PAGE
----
After more than a decade as a commercial banker at the Bank of New York, Chris Comfort fulfilled his dream: He moved to Colorado and opened a dry cleaner.
He had a new twist: a "green" cleaner that would remove grime without harming the environment. Though his store, Cleaner by Nature, is smack in between two of Denver's largest dry cleaners, customers have flocked to it. He expects to break even in July, after just six months, and he is considering opening a second store in Boulder.
Mr. Comfort is part of a wave of entrepreneurs who are trying to give dry cleaning a new environmental spin. While their techniques differ, the new stores have one thing in common: They avoid using perchloroethylene, or perc.
Perc has been around for 50 years. It is less likely than other methods to shrink or discolor clothes, and clothing can be cleaned and dried in the same machine. But it is also toxic, and it is governed by stringent disposal standards to prevent air pollution and contamination of local water supplies. In a 1995 report, the Environmental Protection Agency concluded that perc was a "probable human carcinogen."
Later this summer the EPA is due to issue a report on the environmental impact of perc and other cleaning methods. The dry-cleaning industry is already bracing for trouble. "I project that unless there is major new evidence supporting the noncarcinogenicity of perc, we will continue to see a slow decline in the number of perc dry-cleaning plants," says William E. Fisher, chief executive of the International Fabricare Institute, a trade group that represents about a third of the dry-cleaning industry.
The talk of environmental damage, as well as the smell sometimes left on clothes by perc, has led about 6,000 dry-cleaning stores to start using alternative cleaning materials. About 95% of those, including Mr. Comfort's, use odorless petroleum-based solvents. Fans say they can get rid of stains that seemed impervious to perc. The solvents break down dirt and grease, which are then extracted from the clothes along with virtually all of the liquid solvent. Later on, the solvent is separated from the dirt so that it can be reused.
The use of these solvents takes the industry full circle from the 1930s, when petroleum was the cleaner of choice. The problem back then: Clothes cleaned in petroleum could catch fire easily.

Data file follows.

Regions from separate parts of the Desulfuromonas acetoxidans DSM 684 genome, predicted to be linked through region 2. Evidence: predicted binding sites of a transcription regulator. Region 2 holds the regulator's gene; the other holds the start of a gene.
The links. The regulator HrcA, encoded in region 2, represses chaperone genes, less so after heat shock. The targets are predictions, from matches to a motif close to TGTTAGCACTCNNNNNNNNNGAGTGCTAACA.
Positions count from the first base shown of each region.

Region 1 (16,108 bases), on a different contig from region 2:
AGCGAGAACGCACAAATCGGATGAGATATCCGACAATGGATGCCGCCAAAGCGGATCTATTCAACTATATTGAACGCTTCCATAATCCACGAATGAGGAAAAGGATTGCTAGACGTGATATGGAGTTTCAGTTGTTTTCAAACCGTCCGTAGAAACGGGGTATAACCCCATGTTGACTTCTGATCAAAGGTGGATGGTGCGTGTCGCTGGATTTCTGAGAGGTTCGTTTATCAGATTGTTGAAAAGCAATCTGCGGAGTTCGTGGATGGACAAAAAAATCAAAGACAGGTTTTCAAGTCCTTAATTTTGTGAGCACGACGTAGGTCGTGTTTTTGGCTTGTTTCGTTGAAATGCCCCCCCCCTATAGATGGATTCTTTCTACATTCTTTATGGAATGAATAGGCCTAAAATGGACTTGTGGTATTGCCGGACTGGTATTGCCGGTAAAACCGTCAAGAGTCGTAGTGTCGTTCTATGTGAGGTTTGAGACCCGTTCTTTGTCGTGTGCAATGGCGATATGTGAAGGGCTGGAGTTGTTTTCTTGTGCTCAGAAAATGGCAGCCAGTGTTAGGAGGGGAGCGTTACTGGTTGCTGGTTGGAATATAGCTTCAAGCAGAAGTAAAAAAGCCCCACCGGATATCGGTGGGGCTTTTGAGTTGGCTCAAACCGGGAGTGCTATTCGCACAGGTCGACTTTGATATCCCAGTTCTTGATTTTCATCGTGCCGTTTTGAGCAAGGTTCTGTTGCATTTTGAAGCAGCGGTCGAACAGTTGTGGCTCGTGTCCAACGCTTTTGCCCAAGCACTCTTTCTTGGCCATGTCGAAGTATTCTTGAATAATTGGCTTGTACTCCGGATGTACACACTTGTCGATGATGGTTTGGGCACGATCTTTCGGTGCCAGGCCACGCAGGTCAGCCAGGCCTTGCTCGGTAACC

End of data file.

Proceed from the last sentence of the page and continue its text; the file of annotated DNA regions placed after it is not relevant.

New technology has raised the temperature at which the solvents ignite. But petroleum cleaners still have an environmental problem of their own: They release smog-causing particles into the air. Still, petroleum is the fastest-growing alternative to perc, and it is now widely used in Europe.
Mr. Comfort of Cleaner by Nature thinks the solvents are a safer alternative. "I've actually tasted this stuff, and I'm still here," he says.
A smaller group of about 200 cleaners has gone back to basic soap and water. Computer settings on their "wet-cleaning" machines control agitation, water temperature, length of cleaning and the type of soap used. Among the settings: velvet, heavily soiled linens, outerwear, items with high wool content, leather, rayon, delicates and Dockers.
Green cleaners have enjoyed growing popularity in part because they have been able to keep their prices relatively close to those of the dry cleaner down the block. Mr. Comfort's Cleaner by Nature, for example, charges about $4 for a pair of pants and about $9 for dresses. Conventional dry-cleaning prices tend to range from $3 to $6.50 for pants and $6 to $10 for dresses.
The prices are competitive despite the extra cost of ironing for wet cleaning and the higher equipment costs for petroleum-based cleaning. Petroleum machines can cost about 25% more than perc machines, which themselves run from about $40,000 to $100,000, depending on the number of bells and whistles. Wet-cleaning machines are cheaper, starting at about $25,000.
Several large corporations smell big opportunities in all this. Exxon Corp. has come up with a new petroleum solvent called DF 2000 that is used widely in Europe.
Hughes Environmental Systems, a unit of Raytheon Corp., and Global Technologies Inc. of El Segundo, Calif., have teamed up to market a new method for cleaning clothes using liquid carbon dioxide. Hughes developed the method in the 1980s while trying to clean its precision machine parts and optics.